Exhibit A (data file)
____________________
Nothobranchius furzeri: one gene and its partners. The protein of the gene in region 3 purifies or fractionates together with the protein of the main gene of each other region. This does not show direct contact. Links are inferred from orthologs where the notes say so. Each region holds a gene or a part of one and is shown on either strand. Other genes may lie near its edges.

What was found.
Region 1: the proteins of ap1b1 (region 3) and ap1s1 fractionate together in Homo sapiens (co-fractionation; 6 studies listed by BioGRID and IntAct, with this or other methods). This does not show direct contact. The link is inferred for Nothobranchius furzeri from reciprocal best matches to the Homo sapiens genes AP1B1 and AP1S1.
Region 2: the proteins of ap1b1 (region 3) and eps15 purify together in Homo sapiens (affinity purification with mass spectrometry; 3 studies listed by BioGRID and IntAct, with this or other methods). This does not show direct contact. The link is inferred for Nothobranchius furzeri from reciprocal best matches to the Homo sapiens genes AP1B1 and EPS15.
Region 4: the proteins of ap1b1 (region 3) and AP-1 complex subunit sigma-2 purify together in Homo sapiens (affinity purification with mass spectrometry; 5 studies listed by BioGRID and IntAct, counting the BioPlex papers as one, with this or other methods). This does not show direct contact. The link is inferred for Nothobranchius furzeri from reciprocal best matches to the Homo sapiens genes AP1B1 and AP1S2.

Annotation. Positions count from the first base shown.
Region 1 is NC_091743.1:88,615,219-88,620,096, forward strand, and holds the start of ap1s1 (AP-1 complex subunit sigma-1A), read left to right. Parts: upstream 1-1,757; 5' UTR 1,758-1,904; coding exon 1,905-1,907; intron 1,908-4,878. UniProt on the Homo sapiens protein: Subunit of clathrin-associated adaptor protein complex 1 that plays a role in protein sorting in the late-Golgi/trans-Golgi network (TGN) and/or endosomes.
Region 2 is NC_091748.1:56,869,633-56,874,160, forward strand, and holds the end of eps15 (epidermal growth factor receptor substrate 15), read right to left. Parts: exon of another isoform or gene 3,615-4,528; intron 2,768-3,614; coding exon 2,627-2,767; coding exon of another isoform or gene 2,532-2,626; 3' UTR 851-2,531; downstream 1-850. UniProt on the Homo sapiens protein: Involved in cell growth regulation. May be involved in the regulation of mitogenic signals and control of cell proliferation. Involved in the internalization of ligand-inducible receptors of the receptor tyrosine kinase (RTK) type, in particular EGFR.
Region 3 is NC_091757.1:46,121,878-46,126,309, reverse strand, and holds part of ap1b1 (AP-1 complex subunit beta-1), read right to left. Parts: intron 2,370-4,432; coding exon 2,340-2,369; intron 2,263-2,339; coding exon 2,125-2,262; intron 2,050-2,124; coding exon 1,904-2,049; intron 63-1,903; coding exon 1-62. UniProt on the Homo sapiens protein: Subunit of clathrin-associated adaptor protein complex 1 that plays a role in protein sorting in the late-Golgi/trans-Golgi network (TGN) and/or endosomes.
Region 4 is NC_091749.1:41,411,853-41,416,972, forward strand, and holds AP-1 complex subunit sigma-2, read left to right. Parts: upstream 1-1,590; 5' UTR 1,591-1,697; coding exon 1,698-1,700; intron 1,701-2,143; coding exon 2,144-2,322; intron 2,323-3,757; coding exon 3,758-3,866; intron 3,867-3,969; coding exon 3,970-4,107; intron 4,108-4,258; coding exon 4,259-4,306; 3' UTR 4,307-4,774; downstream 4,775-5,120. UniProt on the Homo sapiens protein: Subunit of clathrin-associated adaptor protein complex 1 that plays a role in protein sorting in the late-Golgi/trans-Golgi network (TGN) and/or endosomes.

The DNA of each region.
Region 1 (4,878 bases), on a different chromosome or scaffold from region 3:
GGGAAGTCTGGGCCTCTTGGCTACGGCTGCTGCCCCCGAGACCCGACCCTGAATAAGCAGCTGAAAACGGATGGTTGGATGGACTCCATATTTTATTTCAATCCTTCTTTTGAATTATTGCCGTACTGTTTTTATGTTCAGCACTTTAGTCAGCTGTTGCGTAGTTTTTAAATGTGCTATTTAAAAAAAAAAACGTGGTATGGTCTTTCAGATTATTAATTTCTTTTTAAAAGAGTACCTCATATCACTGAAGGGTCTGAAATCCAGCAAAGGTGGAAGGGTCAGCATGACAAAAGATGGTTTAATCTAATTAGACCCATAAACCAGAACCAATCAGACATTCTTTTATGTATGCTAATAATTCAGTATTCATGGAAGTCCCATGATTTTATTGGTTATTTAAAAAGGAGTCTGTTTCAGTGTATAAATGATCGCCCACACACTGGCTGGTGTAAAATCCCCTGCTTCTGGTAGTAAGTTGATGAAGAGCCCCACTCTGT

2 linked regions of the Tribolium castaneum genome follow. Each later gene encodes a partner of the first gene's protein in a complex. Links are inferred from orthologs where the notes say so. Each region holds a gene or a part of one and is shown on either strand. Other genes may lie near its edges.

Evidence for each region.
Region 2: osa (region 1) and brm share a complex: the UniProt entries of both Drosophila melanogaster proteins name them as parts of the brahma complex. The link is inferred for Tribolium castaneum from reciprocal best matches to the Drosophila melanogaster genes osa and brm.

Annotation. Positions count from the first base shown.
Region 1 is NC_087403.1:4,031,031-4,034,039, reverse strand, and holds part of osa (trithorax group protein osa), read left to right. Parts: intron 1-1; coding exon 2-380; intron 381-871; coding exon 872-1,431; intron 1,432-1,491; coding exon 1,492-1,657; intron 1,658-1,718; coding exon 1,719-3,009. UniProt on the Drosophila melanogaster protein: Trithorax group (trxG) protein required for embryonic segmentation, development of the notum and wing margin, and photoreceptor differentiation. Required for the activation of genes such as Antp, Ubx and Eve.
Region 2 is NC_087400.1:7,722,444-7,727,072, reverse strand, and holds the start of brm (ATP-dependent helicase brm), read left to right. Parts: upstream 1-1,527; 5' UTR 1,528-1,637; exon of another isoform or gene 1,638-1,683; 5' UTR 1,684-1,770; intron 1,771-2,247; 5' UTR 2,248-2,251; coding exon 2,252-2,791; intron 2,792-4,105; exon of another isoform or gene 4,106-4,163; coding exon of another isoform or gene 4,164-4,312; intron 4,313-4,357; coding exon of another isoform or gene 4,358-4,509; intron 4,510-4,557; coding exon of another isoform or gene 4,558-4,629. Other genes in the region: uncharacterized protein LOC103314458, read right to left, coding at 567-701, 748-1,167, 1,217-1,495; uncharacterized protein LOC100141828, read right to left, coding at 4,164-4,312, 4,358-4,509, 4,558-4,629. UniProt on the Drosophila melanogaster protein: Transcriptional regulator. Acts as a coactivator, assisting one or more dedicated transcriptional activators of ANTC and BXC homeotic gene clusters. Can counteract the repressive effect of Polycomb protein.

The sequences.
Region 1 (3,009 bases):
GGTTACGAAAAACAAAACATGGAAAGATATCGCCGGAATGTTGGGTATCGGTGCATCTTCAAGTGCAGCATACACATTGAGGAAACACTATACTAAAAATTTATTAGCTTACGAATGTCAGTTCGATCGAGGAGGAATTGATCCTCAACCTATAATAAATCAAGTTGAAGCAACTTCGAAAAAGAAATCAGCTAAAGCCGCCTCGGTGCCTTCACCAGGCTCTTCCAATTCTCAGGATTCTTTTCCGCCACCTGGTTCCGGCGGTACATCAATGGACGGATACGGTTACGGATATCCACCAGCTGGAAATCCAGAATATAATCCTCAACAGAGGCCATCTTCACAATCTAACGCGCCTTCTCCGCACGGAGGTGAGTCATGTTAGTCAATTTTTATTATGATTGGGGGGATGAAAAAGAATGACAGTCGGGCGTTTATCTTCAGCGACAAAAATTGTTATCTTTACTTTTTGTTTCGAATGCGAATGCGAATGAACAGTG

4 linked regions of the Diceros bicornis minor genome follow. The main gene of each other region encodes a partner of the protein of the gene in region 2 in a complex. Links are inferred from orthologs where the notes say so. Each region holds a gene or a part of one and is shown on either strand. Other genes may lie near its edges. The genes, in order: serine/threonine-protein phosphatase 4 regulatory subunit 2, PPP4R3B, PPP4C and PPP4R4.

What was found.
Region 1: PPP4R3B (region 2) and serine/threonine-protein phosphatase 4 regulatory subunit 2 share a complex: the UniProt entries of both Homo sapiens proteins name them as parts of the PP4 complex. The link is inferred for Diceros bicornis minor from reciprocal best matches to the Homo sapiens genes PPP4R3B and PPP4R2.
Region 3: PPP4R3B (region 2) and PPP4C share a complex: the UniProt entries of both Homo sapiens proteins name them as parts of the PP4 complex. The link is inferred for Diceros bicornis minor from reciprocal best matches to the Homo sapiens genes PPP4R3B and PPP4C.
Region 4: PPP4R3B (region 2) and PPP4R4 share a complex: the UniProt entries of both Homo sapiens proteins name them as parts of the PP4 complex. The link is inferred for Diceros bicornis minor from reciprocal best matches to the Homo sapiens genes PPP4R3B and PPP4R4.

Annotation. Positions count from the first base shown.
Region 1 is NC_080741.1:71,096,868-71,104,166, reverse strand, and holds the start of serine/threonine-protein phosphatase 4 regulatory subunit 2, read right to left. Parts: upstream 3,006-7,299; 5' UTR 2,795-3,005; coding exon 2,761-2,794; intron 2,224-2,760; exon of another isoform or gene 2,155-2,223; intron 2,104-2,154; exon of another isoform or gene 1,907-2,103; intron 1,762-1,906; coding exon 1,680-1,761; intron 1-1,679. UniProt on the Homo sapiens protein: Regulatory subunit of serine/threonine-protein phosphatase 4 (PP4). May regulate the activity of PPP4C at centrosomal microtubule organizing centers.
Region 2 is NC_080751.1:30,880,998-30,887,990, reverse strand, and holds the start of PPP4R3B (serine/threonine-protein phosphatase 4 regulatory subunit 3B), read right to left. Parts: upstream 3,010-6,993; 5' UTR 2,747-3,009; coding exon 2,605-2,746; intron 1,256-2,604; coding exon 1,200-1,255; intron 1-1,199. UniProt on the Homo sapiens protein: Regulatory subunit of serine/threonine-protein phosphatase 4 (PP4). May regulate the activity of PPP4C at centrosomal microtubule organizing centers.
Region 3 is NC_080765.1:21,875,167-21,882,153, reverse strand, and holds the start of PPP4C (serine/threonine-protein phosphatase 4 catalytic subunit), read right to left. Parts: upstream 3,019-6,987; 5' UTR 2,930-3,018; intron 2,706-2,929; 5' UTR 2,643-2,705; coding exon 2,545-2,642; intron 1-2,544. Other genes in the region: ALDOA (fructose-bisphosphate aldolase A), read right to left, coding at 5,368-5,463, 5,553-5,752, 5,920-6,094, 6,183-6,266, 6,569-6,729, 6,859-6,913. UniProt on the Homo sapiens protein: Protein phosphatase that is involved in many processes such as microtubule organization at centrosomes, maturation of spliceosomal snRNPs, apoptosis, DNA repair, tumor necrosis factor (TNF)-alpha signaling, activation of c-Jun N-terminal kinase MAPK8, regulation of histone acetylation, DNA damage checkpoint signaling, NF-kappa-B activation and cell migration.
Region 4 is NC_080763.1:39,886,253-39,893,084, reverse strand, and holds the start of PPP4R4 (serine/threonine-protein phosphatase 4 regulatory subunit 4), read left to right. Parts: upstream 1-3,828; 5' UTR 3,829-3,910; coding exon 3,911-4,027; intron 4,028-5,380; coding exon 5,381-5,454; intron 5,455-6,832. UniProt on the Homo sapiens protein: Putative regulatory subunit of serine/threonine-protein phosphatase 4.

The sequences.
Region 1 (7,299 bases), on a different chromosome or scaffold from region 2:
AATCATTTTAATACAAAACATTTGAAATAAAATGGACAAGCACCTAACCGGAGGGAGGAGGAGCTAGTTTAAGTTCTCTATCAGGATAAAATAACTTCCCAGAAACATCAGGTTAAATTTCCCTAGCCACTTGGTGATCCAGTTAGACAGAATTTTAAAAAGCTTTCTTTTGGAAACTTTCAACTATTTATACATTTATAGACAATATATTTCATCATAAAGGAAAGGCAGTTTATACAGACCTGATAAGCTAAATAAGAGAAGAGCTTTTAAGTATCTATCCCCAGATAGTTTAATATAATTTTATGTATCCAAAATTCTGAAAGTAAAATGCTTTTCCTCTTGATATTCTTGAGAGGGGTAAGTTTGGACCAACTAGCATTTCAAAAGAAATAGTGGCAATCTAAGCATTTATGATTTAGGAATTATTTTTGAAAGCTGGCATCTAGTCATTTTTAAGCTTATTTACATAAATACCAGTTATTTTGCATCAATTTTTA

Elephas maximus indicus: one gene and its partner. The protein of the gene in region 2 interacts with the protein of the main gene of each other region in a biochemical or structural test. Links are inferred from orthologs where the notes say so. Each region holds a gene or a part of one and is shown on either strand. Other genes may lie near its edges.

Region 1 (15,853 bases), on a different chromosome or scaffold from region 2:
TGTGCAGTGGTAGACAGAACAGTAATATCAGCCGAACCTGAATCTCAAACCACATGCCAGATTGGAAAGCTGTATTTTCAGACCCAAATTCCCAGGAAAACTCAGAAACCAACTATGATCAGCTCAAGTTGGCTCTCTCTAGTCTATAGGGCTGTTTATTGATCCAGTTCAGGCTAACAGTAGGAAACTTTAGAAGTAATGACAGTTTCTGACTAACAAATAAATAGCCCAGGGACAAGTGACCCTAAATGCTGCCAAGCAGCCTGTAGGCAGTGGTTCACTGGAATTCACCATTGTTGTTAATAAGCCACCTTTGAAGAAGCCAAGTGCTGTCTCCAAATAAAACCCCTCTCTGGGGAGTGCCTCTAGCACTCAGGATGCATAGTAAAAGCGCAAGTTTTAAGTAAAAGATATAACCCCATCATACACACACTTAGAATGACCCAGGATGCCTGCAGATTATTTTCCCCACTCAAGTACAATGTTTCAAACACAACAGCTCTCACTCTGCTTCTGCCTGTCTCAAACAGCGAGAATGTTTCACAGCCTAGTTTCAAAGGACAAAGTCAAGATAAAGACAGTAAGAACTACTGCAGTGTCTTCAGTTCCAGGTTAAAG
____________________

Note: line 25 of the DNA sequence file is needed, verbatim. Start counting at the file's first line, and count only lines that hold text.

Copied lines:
Region 1: PPP4R3B (region 2) and serine/threonine-protein phosphatase 4 regulatory subunit 2 share a complex: the UniProt entries of both Homo sapiens proteins name them as parts of the PP4 complex. The link is inferred for Diceros bicornis minor from reciprocal best matches to the Homo sapiens genes PPP4R3B and PPP4R2.